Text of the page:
Mornings have become a gift to me. I’m not sure when that started, because I would not have always said that. I still love a good sleep-in; there really is nothing like those rare times of lying in bed, knowing that I don’t have to get up for anything.
This Saturday morning, I woke up later than my alarm would have normally gone off and headed out for a quick run before Darryl had to leave for his faculty meeting at the university. The clouds were darker than usual and the air smelled like rain. I love that smell – clean, pure, new is what I automatically think of when I smell rain. The “before the rain actually comes” smell seems to bring out other smells more distinctively, too. As I ran, I could smell the pine trees (I love that smell, too!), I could smell those yellow Black-eyed Susans as I ran past a particular corner, I could smell a camp fire that told me some neighbours had been outside the night before – rain heightens my senses and makes me aware of nature around me.
After having an incredibly dry summer, the rain also made me so thankful. Our street is like an obstacle course. You could do some serious damage to your vehicle if you don’t go slowly enough or know exactly which parts of the street to avoid. Our street is meant to be flat, but there are some major hills and sections of buckled asphalt sticking up out of the street. Many of us are experiencing our houses shifting in new ways. Many of us have a few new cracks in our home or a door (or two) that doesn’t want to close properly. I’m not going to lie, I have cried a few times over the frustration of our home and I love our home.
The crazy part is, as much as I knew that the summer was dry, I wasn’t really cluing in to the fact that we are in the middle of a drought (such a city girl, eh?). We live in a time in which we do not starve or have to change our diet just because of the weather. Maybe, if we think about it, we will notice some price increases, but life continues.
In most other places of the world, that is not the case. Drought means starvation, it means a lifestyle change, sometimes a major one; it means a shortage that affects people’s standard of living. I’m quite sure our local farmers have been affected by the shortage of rain (am I praying for them?), but if one doesn’t have a garden or field, they might just notice (and enjoy!) the lack of mosquitos this year, instead of pondering the deeper implications of the weather. It came to me that I don’t want to be oblivious to what people are going through during an extremely dry season – in life or in faith. I also don’t want to place my “cracks” or my “street obstacle course” on the same plane as starvation. I don’t want to deny or ignore what I’m feeling and going through – but thinking this way helps me keep things in perspective!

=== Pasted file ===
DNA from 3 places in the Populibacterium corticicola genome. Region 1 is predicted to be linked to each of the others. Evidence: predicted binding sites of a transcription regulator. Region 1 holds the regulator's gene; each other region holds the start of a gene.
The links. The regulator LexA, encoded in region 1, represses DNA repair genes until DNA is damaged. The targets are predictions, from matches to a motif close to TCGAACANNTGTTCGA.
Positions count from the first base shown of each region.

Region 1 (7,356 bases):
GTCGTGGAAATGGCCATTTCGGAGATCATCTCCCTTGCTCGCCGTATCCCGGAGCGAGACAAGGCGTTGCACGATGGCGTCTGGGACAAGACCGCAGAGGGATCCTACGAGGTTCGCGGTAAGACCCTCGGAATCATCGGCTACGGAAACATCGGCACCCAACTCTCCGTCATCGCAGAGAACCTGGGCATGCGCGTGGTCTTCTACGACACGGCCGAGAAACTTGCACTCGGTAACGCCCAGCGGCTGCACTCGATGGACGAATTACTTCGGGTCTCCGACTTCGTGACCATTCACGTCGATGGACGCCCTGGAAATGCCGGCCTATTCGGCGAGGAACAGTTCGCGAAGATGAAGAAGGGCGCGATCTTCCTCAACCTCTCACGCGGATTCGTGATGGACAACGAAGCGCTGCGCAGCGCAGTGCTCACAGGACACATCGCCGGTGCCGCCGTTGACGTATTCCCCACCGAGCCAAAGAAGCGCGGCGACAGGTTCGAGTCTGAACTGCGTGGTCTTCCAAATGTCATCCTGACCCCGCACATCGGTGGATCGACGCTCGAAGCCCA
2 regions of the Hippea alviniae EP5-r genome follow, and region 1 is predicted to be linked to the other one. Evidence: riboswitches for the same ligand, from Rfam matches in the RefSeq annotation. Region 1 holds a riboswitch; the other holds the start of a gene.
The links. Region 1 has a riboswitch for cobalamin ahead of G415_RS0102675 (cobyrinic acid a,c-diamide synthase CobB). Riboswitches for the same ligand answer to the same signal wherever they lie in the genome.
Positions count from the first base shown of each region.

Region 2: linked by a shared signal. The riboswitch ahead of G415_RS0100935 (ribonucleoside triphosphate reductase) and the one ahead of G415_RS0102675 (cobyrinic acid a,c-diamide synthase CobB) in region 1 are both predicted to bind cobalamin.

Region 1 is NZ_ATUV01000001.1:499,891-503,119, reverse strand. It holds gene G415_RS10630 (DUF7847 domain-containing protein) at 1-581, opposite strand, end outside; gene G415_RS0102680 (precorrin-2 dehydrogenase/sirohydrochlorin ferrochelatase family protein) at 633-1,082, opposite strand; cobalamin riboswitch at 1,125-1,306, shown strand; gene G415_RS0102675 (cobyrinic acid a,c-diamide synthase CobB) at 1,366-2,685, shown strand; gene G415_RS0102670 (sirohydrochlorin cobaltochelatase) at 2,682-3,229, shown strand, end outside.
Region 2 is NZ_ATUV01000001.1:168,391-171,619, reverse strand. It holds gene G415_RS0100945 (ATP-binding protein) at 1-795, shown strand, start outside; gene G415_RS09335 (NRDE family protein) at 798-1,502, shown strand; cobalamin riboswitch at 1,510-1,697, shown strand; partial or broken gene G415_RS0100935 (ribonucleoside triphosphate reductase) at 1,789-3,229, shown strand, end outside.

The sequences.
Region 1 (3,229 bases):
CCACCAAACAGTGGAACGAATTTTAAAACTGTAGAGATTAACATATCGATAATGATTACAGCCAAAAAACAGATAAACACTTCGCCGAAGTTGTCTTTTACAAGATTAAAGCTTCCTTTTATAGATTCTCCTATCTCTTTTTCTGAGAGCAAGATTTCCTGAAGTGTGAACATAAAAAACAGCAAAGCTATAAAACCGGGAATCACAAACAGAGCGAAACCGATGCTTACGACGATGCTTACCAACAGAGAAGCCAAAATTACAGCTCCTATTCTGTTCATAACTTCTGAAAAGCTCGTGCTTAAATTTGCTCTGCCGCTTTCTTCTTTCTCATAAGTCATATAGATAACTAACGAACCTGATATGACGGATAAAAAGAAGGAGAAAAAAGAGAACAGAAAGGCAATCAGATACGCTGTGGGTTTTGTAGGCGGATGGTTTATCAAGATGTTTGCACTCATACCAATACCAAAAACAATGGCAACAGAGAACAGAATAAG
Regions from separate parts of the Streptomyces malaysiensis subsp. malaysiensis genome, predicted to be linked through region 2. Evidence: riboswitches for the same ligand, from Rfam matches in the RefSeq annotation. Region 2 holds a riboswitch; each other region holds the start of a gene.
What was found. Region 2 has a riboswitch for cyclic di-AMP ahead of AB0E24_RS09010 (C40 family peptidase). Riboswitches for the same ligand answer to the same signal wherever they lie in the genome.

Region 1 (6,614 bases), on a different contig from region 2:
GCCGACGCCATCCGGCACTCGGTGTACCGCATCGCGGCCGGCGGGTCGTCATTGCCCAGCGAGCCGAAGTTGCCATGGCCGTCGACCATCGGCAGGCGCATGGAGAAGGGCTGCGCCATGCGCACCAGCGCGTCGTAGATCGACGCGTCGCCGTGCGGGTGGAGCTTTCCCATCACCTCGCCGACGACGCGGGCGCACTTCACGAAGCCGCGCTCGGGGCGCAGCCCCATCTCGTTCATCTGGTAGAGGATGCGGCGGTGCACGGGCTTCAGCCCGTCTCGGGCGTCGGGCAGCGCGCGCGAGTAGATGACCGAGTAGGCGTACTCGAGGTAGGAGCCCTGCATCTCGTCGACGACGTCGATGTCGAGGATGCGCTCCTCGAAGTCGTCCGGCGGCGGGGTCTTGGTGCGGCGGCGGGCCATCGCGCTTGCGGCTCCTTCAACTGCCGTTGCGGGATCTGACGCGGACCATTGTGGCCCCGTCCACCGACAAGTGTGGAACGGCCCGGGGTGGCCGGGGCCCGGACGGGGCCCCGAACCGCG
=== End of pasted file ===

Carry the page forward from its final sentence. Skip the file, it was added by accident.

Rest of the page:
Darryl texted me an amazing verse as I was struggling through this drought period:
“But blessed are those who trust in the LORD, whose confidence is in him. They will be like a tree planted by the water that sends out its roots by the stream. It does not fear when heat comes; its leaves are always green. It has no worries in a year of drought and never fails to bear fruit.” Jeremiah 17:7-8.
I want to be planted by the stream that offers everlasting life, no matter what situation I’m in. I want to plan for drought years in my life so that, even then, my roots will pull water from the stream. I want to bear fruit for me and those around me, and then remember to praise God when the long-awaited rain comes.